Danny Yee >> People >> Mike Salovesh
Date:         Tue, 28 Mar 2000 17:18:40 -0600
From:         Mike Salovesh <t20mxs1@CORN.CSO.NIU.EDU>
Subject:      ABC on Eugenics

From time to time, I've been asked why I get so bothered by racist beliefs and actions. I've just stumbled on a very good answer from a surprising source: the ABC-TV program "20/20". Last week, 20/20 broadcast a segment on eugenics. A full, unedited transcript of that segment is on the Web at


ABC condensed the transcript into an article, available at


which I reproduce below. (Note that this reproduction falls within the "terms of use" published by ABC in connection with this article.) The article contains an extremely truncated reference to "scientists and historians affiliated with the DNA Learning Center of Cold Spring Harbor Laboratory". I traced it back to its source, and found that source so admirable that I won't extract anything from it here. You have to see it for yourself. The source is the Cold Spring Harbor Image Archive on the American Eugenics Movement, on the Web at


For the time being, I won't comment on the eugenics movement. Not yet.

-- mike salovesh <salovesh@niu.edu> PEACE !!!

============ Copyrighted article from ABC follows ==================

Breeding Better Citizens : A Hidden Chapter of American History

By Valerie Parker

March 22 € In 1934, Adolf Hitler€s chilling quest for superior humans was becoming a reality. He had secured passage of a new law in Germany that authorized the sterilization of €feebleminded€ men and women, and within months the Nazis had operated on thousands of people. Although Hitler€s philosophy and practices would eventually be repudiated globally, it may be a surprise to many that at the same time, people were being sterilized for similar reasons in the United States.

The Eugenics Movement

It was all part of a movement called eugenics that took a scientific approach to creating a genetically superior race. The idea was that by sterilizing people considered €mental defectives,€ societal problems, such as poverty and crime, would be reduced. Eugenics became a popular concept, and at its height, it infused many areas of American culture. There were magazines such as Eugenics Quarterly, and many state fairs featured contests searching for €Fitter Families€ and €Better Babies.€ The topic even became the central theme of some movies. With the support of many prominent Americans, the movement gained such momentum that 35 states had laws on forced sterilization. The idea was even endorsed by the Supreme Court in the 1927 Buck vs. Bell decision, in which Justice Oliver Wendell Holmes declared that €three generations of imbeciles are enough.€ As eugenics swept across the country, an estimated 60,000 to 100,000 people were sterilized. Many of these people did not have any mental illness.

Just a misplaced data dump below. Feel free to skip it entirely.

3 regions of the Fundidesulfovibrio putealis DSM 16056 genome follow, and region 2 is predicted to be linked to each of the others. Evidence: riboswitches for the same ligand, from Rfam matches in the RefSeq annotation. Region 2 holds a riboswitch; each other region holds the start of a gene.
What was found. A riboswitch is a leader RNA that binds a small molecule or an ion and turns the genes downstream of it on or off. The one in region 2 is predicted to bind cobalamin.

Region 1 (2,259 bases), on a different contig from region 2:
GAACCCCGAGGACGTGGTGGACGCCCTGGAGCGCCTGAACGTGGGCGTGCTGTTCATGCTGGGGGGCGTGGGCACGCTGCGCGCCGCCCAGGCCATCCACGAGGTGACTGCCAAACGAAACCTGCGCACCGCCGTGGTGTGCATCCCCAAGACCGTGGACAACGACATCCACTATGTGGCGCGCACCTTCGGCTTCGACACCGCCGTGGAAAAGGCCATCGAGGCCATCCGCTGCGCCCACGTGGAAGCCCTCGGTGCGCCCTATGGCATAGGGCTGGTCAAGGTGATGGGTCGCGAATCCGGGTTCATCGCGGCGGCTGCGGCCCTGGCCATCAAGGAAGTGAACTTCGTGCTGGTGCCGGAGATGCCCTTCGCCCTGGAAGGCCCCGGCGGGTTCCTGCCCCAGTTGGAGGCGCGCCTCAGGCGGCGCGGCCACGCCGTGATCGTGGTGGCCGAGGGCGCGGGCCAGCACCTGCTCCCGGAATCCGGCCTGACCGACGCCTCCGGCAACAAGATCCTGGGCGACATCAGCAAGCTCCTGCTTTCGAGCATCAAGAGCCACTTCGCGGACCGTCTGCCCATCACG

One Man€s Tragic Secret

One man who has carried this dark secret with him was Fred Aslin. When Aslin was a boy in 1936, his father died, leaving his mother to bring up nine children. For unknown reasons, Michigan state representatives deemed her unable to care for her children, and they were taken to a state mental institution and left there. When Aslin was first admitted, doctors€ reports labeled him €a feebleminded moron,€ but during his years at the institution, he received glowing reports from his teachers. Nevertheless, the €feebleminded€ label stuck, and when Aslin turned 18 he was told that he would be sterilized. €I [didn€t] want anybody cutting on me € and they knew I wasn€t crazy € they knew I wasn€t retarded,€ says Aslin. Although he protested, a court order supported the surgery, and he was sterilized. Checking courthouse records, 20/20 producers were not able to find Aslin€s original documents, but they did come across hundreds of files on sterilizations that were authorized for a wide range of reasons.

Families Confront Past

Producers also researched records in Indiana and discovered that state even had a Committee on Mental Defectives, which was partially funded by the state Legislature. This committee culled information from data submitted by doctors, teachers and government officials. College-educated surveyors would also go to individual homes throughout the state and write reports on possible mentally defective families of Indiana. In the committee€s 1918 report to the governor, it defined €mental defective€ as including the insane, epileptics and the €feebleminded.€ It claimed that mental defects were €transmitted from parent to offspring.€ It also classified three grades of €feeblemindedness€: idiot, imbecile and moron. While these reports were thought to be thorough, modern experts have said they were heavily tainted by the prejudices of the researchers who wrote them. Many of the people described in these reports were spared sterilization as the Committee of Mental Defectives ran out of funding. The organization€s research, however, was kept intact. 20/20 found many descendants of some people mentioned in the Indiana reports, and many families were shocked to discover what was written about their relatives. The eugenics movement now seems very un-American, but it is indeed part of the nation€s past. And even though its proponents believed they were €fostering a public good,€ scientists and historians affiliated with the DNA Learning Center of Cold Spring Harbor Laboratory feel differently. Concerned by the impact of eugenics on people like Fred Aslin, they believe €the coercive tactics of eugenics € race separation, marriage restriction, immigration restriction, and sterilization € fly in the face of current ideals for a compassionate, pluralistic society.€

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